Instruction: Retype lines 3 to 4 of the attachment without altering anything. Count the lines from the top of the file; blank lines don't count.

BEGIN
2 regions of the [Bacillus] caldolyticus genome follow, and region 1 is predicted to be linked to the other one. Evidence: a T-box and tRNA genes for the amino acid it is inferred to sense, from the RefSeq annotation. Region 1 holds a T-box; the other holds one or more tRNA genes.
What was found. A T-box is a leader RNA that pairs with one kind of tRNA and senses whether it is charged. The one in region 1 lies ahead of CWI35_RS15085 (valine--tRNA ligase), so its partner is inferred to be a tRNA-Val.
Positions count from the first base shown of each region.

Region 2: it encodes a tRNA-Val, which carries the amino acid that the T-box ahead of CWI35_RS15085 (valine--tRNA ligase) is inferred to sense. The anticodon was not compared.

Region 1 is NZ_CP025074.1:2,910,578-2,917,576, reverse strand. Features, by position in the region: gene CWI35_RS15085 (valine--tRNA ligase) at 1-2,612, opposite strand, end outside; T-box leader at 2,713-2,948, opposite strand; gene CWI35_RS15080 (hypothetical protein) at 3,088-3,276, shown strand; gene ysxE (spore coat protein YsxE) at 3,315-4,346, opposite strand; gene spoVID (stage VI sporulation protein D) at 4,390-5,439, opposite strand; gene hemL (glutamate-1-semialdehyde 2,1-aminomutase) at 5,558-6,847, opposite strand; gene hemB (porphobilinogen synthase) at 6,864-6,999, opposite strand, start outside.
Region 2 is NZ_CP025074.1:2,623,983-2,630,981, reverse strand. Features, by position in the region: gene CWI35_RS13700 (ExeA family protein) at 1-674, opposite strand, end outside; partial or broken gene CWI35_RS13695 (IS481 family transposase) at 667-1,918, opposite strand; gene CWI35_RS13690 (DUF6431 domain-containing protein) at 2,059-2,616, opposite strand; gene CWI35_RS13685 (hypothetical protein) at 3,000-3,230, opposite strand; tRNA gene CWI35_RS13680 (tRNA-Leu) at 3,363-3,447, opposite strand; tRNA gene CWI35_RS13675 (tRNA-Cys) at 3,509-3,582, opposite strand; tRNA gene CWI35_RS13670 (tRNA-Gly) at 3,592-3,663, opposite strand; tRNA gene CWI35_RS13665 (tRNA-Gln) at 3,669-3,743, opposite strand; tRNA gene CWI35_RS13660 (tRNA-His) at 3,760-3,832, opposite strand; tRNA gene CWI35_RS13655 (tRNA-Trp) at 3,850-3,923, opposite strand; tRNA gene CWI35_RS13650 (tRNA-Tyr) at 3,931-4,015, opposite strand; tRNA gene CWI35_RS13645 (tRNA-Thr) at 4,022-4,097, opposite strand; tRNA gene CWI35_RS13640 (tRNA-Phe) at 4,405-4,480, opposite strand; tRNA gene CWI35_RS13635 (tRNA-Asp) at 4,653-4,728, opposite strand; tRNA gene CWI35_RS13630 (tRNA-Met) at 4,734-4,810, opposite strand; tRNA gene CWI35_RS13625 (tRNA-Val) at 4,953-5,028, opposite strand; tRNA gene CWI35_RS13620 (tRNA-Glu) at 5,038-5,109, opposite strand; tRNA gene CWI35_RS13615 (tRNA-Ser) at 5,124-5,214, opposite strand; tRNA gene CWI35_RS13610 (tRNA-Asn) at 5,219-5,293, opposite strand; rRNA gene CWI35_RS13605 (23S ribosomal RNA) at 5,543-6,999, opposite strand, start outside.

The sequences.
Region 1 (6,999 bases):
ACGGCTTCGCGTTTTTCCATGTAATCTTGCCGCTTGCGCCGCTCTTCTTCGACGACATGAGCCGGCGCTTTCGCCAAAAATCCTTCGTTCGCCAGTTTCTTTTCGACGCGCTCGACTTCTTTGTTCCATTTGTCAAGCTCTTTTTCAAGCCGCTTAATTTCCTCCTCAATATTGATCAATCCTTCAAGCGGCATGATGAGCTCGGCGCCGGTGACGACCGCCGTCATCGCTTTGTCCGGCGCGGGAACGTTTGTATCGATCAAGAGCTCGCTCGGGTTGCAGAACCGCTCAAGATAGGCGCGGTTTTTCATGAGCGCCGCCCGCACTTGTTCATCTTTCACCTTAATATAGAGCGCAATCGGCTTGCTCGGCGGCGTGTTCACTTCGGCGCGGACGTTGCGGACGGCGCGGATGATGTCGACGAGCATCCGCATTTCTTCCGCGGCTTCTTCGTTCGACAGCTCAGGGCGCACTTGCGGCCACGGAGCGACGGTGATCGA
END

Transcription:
Positions count from the first base shown of each region.

Region 2: it encodes a tRNA-Val, which carries the amino acid that the T-box ahead of CWI35_RS15085 (valine--tRNA ligase) is inferred to sense. The anticodon was not compared.